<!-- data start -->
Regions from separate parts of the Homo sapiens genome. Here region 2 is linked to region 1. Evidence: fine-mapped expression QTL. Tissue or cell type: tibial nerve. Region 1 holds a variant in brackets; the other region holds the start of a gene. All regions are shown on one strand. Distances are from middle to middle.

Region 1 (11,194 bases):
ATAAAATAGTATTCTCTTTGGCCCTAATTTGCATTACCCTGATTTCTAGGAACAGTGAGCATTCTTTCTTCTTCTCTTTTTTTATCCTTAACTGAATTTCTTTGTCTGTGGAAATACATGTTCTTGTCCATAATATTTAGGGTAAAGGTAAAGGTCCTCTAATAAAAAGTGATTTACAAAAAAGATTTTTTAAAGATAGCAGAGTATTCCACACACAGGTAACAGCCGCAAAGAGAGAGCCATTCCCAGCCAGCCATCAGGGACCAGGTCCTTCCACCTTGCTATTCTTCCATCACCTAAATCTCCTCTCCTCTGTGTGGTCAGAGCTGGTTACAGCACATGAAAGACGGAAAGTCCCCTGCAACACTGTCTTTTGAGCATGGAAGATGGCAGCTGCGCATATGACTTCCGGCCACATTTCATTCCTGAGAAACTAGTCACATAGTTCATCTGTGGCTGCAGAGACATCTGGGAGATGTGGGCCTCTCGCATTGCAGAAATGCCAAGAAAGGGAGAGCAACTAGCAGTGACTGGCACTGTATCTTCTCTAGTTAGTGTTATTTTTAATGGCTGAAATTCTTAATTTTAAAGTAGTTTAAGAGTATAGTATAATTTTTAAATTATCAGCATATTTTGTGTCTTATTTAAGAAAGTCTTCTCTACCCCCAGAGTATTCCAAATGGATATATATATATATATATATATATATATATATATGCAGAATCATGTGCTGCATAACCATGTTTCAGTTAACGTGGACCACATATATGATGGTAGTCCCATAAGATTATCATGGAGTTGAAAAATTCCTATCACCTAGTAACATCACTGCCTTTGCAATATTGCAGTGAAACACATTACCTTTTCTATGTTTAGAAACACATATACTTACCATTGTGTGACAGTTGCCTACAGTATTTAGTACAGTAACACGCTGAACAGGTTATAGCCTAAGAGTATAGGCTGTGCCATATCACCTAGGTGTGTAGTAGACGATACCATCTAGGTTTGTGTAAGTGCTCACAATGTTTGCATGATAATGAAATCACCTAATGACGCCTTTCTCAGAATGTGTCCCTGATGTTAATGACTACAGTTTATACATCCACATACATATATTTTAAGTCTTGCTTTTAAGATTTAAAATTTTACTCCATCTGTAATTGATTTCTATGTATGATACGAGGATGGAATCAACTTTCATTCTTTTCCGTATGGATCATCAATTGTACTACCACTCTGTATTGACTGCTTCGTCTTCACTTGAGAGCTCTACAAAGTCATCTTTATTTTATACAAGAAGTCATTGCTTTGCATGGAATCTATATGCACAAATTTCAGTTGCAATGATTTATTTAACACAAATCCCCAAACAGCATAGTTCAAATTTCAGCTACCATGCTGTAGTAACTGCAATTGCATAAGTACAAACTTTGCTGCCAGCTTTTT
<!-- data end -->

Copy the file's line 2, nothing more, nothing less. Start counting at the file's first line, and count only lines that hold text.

Region 1 (11,194 bases):